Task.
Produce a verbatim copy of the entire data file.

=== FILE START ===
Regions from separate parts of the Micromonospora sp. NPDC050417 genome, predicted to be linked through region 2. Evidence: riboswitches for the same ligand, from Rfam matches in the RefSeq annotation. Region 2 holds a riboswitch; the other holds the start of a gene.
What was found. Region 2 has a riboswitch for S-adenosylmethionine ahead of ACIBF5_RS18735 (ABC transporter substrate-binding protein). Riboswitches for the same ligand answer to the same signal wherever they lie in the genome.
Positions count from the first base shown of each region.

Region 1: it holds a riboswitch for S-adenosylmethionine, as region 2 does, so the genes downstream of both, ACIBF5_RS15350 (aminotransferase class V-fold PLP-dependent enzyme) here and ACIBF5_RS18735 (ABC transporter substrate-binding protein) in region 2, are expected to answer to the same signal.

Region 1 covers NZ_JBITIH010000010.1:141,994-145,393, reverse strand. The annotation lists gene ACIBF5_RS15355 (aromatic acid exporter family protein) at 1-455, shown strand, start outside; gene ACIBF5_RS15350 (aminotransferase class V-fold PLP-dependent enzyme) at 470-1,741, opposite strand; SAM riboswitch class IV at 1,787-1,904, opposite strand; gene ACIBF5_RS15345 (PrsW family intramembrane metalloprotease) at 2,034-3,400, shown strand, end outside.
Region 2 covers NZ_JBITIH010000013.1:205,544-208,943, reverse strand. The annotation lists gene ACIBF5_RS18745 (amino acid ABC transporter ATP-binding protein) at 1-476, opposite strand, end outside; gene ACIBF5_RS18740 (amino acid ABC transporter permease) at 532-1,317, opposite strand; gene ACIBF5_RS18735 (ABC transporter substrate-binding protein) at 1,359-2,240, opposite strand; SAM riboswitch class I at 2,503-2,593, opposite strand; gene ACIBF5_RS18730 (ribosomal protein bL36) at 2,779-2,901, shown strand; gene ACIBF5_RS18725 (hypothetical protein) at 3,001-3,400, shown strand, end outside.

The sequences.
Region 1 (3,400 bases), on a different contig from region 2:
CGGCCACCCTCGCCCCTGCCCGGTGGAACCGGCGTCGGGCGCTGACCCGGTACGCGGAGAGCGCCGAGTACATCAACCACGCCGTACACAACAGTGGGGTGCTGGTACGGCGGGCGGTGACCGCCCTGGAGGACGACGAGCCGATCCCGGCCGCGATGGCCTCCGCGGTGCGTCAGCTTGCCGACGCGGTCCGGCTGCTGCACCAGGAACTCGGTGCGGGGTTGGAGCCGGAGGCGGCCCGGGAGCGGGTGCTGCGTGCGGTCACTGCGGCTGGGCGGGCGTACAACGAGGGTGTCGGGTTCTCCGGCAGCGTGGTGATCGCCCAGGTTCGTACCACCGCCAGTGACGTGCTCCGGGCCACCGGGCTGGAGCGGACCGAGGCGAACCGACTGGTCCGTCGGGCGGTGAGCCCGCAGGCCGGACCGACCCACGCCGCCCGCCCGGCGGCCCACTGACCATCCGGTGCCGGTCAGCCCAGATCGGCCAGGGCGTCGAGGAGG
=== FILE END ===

Regions from separate parts of the Micromonospora sp. NPDC050417 genome, predicted to be linked through region 2. Evidence: riboswitches for the same ligand, from Rfam matches in the RefSeq annotation. Region 2 holds a riboswitch; the other holds the start of a gene.
What was found. Region 2 has a riboswitch for S-adenosylmethionine ahead of ACIBF5_RS18735 (ABC transporter substrate-binding protein). Riboswitches for the same ligand answer to the same signal wherever they lie in the genome.
Positions count from the first base shown of each region.

Region 1: it holds a riboswitch for S-adenosylmethionine, as region 2 does, so the genes downstream of both, ACIBF5_RS15350 (aminotransferase class V-fold PLP-dependent enzyme) here and ACIBF5_RS18735 (ABC transporter substrate-binding protein) in region 2, are expected to answer to the same signal.

Region 1 covers NZ_JBITIH010000010.1:141,994-145,393, reverse strand. The annotation lists gene ACIBF5_RS15355 (aromatic acid exporter family protein) at 1-455, shown strand, start outside; gene ACIBF5_RS15350 (aminotransferase class V-fold PLP-dependent enzyme) at 470-1,741, opposite strand; SAM riboswitch class IV at 1,787-1,904, opposite strand; gene ACIBF5_RS15345 (PrsW family intramembrane metalloprotease) at 2,034-3,400, shown strand, end outside.
Region 2 covers NZ_JBITIH010000013.1:205,544-208,943, reverse strand. The annotation lists gene ACIBF5_RS18745 (amino acid ABC transporter ATP-binding protein) at 1-476, opposite strand, end outside; gene ACIBF5_RS18740 (amino acid ABC transporter permease) at 532-1,317, opposite strand; gene ACIBF5_RS18735 (ABC transporter substrate-binding protein) at 1,359-2,240, opposite strand; SAM riboswitch class I at 2,503-2,593, opposite strand; gene ACIBF5_RS18730 (ribosomal protein bL36) at 2,779-2,901, shown strand; gene ACIBF5_RS18725 (hypothetical protein) at 3,001-3,400, shown strand, end outside.

The sequences.
Region 1 (3,400 bases), on a different contig from region 2:
CGGCCACCCTCGCCCCTGCCCGGTGGAACCGGCGTCGGGCGCTGACCCGGTACGCGGAGAGCGCCGAGTACATCAACCACGCCGTACACAACAGTGGGGTGCTGGTACGGCGGGCGGTGACCGCCCTGGAGGACGACGAGCCGATCCCGGCCGCGATGGCCTCCGCGGTGCGTCAGCTTGCCGACGCGGTCCGGCTGCTGCACCAGGAACTCGGTGCGGGGTTGGAGCCGGAGGCGGCCCGGGAGCGGGTGCTGCGTGCGGTCACTGCGGCTGGGCGGGCGTACAACGAGGGTGTCGGGTTCTCCGGCAGCGTGGTGATCGCCCAGGTTCGTACCACCGCCAGTGACGTGCTCCGGGCCACCGGGCTGGAGCGGACCGAGGCGAACCGACTGGTCCGTCGGGCGGTGAGCCCGCAGGCCGGACCGACCCACGCCGCCCGCCCGGCGGCCCACTGACCATCCGGTGCCGGTCAGCCCAGATCGGCCAGGGCGTCGAGGAGG